• 8. Boccaletti, A.
    et al.
    Sezestre, E.
    Lagrange, A-M
    Thebault, P.
    Gratton, R.
    Langlois, M.
    Thalmann, C.
    Janson, Markus
    Stockholm University, Faculty of Science, Department of Astronomy. Max-Planck-Institut für Astronomie, Germany.
    Delorme, P.
    Augereau, J-C
    Schneider, G.
    Milli, J.
    Grady, C.
    Debes, J.
    Kral, Q.
    Olofsson, J.
    Carson, J.
    Maire, A. L.
    Henning, T.
    Wisniewski, J.
    Schlieder, J.
    Dominik, C.
    Desidera, S.
    Ginski, C.
    Hines, D.
    Menard, F.
    Mouillet, D.
    Pawellek, N.
    Vigan, A.
    Lagadec, E.
    Avenhaus, H.
    Beuzit, J-L
    Biller, B.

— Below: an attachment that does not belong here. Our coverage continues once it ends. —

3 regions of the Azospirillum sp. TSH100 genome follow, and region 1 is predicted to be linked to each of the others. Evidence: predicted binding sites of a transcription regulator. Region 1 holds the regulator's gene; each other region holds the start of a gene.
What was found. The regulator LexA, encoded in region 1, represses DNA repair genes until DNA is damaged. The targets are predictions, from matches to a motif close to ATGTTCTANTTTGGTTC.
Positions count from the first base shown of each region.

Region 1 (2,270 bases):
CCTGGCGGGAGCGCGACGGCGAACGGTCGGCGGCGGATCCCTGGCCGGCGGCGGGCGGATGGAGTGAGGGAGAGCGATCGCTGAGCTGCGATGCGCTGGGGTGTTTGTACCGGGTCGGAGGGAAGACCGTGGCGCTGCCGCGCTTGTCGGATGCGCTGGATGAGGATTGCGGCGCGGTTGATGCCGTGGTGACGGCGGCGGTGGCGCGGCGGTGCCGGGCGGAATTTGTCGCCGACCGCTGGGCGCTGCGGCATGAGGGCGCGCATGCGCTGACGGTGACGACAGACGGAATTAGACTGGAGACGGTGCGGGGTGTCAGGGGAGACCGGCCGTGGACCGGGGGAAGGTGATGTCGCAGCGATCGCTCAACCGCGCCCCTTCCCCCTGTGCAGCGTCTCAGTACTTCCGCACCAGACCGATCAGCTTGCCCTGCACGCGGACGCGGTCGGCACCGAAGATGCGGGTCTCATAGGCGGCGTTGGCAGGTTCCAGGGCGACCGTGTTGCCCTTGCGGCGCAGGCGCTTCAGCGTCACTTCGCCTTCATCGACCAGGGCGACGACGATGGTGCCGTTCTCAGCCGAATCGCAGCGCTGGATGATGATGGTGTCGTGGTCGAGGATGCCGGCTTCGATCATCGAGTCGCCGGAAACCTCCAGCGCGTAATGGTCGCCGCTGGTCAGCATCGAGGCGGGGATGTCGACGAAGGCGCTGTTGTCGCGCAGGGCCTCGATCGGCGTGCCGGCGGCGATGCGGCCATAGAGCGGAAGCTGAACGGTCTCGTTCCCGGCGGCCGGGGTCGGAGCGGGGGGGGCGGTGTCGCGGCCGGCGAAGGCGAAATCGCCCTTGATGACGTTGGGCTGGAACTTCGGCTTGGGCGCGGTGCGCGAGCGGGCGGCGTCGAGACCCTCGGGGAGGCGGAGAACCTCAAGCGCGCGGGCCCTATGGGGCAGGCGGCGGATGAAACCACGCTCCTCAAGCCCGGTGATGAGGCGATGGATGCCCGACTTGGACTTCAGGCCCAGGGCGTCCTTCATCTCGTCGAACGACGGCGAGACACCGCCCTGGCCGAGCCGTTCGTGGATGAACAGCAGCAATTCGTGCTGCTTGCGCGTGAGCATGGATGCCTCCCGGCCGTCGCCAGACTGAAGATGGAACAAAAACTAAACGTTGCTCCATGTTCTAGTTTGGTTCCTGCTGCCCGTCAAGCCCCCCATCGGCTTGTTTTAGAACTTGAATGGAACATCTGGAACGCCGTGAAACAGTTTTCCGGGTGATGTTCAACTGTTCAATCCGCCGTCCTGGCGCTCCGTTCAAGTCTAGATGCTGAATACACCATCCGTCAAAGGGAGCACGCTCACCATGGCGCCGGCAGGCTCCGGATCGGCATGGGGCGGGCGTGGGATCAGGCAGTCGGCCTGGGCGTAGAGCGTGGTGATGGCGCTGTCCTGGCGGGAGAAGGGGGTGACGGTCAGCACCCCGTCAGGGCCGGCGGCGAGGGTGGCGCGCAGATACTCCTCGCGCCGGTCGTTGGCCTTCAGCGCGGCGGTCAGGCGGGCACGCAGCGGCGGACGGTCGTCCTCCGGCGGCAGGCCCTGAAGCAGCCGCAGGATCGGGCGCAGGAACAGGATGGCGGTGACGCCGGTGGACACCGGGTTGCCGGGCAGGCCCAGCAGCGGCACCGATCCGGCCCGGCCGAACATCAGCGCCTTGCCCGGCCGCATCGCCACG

Bonavita, M.
    Bonnefoy, M.
    Brandner, W.
    Cantalloube, F.
    Chauvin, G.
    Cheetham, A.
    Cudel, M.
    Gry, C.
    Daemgen, S.
    Feldt, M.
    Galicher, R.
    Girard, J.
    Hagelberg, J.
    Janin-Potiron, P.
    Kasper, M.
    Le Coroller, H.
    Mesa, D.
    Peretti, S.
    Perrot, C.
    Samland, M.
    Sissa, E.
    Wildi, F.
    Zurlo, A.
    Rochat, S.
    Stadler, E.
    Gluck, L.
    Origne, A.
    Llored, M.
    Baudoz, P.
    Rousset, G.
    Martinez, P.
    Rigal, F.
    Observations of fast-moving features in the debris disk of AU Mic on a three-year timescale: Confirmation and new discoveries2018In: Astronomy and Astrophysics, ISSN 0004-6361, E-ISSN 1432-0746, Vol. 614, article id A52Article in journal (Refereed)
    Abstract [en]